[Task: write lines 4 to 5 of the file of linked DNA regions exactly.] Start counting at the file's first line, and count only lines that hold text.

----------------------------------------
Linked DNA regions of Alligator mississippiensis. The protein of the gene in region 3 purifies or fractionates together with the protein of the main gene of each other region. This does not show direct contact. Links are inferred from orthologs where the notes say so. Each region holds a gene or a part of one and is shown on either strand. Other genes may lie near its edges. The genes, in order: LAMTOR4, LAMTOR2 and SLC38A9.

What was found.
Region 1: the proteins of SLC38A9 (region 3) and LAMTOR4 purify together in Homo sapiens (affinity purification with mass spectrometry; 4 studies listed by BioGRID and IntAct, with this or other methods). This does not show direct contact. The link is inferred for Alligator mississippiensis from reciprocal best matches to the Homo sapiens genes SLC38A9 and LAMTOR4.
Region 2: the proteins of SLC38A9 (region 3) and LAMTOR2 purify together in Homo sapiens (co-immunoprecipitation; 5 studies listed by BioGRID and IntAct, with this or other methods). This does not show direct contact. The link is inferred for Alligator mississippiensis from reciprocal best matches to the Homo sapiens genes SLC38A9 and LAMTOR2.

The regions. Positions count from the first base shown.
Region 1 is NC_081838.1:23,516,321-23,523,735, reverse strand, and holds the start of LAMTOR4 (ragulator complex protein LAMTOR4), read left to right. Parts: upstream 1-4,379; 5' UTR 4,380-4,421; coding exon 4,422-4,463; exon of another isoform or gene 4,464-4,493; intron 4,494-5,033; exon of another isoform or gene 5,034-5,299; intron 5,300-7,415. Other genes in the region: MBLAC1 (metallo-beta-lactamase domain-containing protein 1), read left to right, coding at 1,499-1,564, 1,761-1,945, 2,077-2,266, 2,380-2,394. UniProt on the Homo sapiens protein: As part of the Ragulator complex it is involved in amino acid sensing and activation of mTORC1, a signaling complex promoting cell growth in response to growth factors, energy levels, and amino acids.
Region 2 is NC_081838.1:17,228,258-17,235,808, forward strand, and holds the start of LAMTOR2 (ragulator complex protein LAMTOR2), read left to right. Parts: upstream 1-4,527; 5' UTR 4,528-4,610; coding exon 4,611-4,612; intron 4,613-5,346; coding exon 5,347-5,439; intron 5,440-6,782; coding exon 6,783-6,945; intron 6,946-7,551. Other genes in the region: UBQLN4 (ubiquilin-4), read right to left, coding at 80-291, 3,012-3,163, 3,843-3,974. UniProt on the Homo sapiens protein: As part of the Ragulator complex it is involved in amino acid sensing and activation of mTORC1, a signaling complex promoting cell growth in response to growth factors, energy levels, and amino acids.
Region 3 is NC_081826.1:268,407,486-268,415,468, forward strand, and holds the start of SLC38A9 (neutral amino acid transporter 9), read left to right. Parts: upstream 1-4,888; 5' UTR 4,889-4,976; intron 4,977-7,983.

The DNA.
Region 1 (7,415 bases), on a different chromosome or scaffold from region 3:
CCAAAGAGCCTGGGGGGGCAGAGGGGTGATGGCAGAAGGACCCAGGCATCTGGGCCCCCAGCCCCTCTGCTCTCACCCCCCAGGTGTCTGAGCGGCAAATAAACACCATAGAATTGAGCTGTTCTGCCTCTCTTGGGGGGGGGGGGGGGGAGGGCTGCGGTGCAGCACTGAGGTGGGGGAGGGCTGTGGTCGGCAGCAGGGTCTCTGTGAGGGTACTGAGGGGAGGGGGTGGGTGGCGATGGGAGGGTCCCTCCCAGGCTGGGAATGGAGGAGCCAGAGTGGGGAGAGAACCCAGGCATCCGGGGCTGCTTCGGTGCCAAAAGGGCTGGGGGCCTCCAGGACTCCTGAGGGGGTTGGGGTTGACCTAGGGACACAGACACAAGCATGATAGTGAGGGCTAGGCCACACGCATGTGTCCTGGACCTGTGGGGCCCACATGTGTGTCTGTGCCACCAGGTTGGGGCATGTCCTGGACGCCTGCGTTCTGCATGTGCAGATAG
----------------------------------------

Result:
Region 2: the proteins of SLC38A9 (region 3) and LAMTOR2 purify together in Homo sapiens (co-immunoprecipitation; 5 studies listed by BioGRID and IntAct, with this or other methods). This does not show direct contact. The link is inferred for Alligator mississippiensis from reciprocal best matches to the Homo sapiens genes SLC38A9 and LAMTOR2.

The regions. Positions count from the first base shown.